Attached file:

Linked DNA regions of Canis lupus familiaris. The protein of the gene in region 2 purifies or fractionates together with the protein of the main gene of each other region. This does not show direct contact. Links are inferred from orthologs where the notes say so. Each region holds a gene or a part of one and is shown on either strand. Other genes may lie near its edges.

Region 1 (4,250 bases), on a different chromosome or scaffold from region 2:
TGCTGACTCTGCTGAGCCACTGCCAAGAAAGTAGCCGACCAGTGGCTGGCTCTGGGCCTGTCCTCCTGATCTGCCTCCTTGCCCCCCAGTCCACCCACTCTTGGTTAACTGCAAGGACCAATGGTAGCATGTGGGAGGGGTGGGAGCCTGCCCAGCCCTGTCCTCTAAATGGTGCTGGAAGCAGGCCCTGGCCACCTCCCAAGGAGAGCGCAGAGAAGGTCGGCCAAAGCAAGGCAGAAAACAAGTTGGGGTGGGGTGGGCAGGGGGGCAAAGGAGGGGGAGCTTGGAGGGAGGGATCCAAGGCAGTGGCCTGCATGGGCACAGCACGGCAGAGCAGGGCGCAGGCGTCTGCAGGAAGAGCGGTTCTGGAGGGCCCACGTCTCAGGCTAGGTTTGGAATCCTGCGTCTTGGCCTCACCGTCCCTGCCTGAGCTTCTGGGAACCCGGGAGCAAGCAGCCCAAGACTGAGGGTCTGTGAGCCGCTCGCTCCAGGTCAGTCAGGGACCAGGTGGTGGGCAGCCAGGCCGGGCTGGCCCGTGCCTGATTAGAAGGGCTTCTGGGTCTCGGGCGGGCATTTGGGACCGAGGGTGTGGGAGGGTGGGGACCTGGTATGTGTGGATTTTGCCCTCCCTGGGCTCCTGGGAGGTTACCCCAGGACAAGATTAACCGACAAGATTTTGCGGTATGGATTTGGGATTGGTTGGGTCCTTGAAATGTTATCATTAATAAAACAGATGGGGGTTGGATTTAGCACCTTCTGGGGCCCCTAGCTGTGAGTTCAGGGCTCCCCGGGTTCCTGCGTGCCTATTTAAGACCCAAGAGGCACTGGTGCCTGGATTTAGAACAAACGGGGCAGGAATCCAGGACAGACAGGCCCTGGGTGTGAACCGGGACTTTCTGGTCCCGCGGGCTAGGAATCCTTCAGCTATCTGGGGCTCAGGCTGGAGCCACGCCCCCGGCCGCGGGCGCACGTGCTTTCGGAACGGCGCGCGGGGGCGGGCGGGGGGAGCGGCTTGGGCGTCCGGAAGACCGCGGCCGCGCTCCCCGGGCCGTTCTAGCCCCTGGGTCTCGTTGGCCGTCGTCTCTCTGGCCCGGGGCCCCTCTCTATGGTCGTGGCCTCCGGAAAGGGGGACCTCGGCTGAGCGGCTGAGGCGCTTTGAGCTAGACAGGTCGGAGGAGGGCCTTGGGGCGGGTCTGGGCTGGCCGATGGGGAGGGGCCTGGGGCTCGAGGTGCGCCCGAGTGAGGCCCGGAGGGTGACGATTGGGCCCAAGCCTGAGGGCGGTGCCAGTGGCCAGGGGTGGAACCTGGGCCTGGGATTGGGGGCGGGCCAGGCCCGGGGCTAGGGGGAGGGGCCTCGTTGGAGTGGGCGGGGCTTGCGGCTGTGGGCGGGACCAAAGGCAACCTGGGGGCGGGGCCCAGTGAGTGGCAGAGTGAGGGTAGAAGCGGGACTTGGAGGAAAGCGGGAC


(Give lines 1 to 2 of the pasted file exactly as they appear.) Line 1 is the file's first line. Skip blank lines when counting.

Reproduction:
Linked DNA regions of Canis lupus familiaris. The protein of the gene in region 2 purifies or fractionates together with the protein of the main gene of each other region. This does not show direct contact. Links are inferred from orthologs where the notes say so. Each region holds a gene or a part of one and is shown on either strand. Other genes may lie near its edges.

Region 1 (4,250 bases), on a different chromosome or scaffold from region 2: